Five characteristics that good research questions possess
Developing a good research question is the foundation of a successful research project, so it is worth spending time and effort in understanding what makes a good question.
A research question is a question that CAN be answered in an objective way, at least partially and at least for now.
Questions that are purely values-based (such as “Should assist suicide to be legal?”) cannot be answered objectively because the answer varies depending on one’s values. Be wary of questions that include “should” or “ought” because those words often (although not always) indicate a values-based question. However, note that most values-based questions can be turned into research questions by judicious reframing. For instance, you could reframe “Should assist suicide to be legal?” as “What are the ethical implications of legalizing assisted suicide?” Using a “what is” frame turns a values-based question into a legitimate research question by moving it out of the world of debate and into the world of investigation.
A good research question is one that can be answered using information that already exists or that can be collected.
The question, “Does carbon-based life exist outside of Earth’s solar system?” is a perfectly good research question in the sense that it is not values-based and therefore could be answered in an objective way IF it were possible to collect data about the presence of life outside of Earth’s solar system. That is not yet possible with current technology; therefore, this is not (yet) a research question because it’s not (now) possible to obtain the data that would be needed to answer it.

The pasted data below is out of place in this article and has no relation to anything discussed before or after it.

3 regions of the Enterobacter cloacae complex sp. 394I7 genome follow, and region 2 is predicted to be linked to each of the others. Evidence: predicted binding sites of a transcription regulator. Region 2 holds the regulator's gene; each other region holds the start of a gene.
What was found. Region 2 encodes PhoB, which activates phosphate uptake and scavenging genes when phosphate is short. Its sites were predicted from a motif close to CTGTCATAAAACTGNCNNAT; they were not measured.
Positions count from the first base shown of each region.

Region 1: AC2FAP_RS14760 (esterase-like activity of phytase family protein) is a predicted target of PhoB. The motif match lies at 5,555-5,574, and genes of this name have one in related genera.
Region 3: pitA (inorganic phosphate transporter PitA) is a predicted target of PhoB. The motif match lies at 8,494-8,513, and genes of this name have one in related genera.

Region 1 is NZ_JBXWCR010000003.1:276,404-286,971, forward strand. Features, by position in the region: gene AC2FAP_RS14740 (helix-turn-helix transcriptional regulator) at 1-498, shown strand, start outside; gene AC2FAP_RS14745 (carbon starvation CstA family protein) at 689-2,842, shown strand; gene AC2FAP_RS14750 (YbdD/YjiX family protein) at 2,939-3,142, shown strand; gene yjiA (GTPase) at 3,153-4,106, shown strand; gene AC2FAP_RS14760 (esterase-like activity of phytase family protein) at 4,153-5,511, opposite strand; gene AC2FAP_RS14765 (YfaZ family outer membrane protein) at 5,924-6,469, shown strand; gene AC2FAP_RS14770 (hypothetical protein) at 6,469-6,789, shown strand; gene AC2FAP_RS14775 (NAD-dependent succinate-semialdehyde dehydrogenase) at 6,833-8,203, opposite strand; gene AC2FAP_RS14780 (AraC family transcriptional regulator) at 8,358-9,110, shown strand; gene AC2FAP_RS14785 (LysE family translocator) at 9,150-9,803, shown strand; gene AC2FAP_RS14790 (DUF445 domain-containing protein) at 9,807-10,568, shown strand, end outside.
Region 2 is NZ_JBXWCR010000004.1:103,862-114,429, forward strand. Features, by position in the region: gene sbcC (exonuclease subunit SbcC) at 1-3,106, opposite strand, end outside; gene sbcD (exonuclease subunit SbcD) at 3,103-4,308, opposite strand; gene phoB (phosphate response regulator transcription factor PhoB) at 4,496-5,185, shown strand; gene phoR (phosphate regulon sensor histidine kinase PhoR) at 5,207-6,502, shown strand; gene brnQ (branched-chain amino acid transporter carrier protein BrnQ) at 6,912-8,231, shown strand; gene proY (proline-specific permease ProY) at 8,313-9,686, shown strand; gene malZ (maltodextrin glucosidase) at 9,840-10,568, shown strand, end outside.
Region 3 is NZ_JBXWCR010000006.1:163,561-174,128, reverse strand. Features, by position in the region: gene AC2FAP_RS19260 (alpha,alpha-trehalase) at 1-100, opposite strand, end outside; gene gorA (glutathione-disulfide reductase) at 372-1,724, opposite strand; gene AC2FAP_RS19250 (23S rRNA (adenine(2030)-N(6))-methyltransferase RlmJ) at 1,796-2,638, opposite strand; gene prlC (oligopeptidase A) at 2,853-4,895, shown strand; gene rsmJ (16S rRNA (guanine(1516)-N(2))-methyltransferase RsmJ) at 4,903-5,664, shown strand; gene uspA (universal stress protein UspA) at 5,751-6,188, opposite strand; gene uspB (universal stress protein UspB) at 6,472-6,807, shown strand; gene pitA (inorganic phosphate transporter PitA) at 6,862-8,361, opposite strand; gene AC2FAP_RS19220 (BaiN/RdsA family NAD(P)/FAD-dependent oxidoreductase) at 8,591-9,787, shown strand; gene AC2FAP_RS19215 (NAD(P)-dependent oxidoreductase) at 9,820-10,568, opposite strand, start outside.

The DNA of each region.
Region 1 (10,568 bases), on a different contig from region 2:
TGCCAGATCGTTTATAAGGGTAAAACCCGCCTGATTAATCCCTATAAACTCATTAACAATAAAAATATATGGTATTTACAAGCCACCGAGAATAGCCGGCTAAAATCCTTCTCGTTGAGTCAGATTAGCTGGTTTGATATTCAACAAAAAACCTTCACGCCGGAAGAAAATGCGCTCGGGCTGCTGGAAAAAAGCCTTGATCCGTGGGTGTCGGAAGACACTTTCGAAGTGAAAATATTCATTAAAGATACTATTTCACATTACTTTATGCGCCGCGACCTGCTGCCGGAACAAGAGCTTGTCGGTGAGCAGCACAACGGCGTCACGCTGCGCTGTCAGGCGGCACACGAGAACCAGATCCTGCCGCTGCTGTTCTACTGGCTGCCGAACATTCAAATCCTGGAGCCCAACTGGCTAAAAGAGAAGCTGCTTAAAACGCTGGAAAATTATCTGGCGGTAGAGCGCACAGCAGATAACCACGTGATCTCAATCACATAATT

A good research question is a question that hasn’t already been answered, or hasn’t been answered completely, or hasn’t been answered for your specific context.
If the answer to the question is readily available in a good encyclopedia, textbook, or reference book, then it is a homework question, not a research question. It was probably a research question in the past, but if the answer is so thoroughly known that you can easily look it up and find it, then it is no longer an open question. However, it is important to remember that as new information becomes available, homework questions can sometimes be reopened as research questions. Equally important, a question may have been answered for one population or circumstance, but not for all populations or all circumstances.
Good questions should be ethical. If the research poses undesirable physical risks or intrusion of privacy, the researcher should seek alternative methods to answer the question. If there is uncertainty about whether the study is ethical, you should discuss it at an initial phase with experts.
It sets the context of the research so enabling to determine the subject matter, the focus, what research evidence is needed so as to produce an answer, and the conclusion.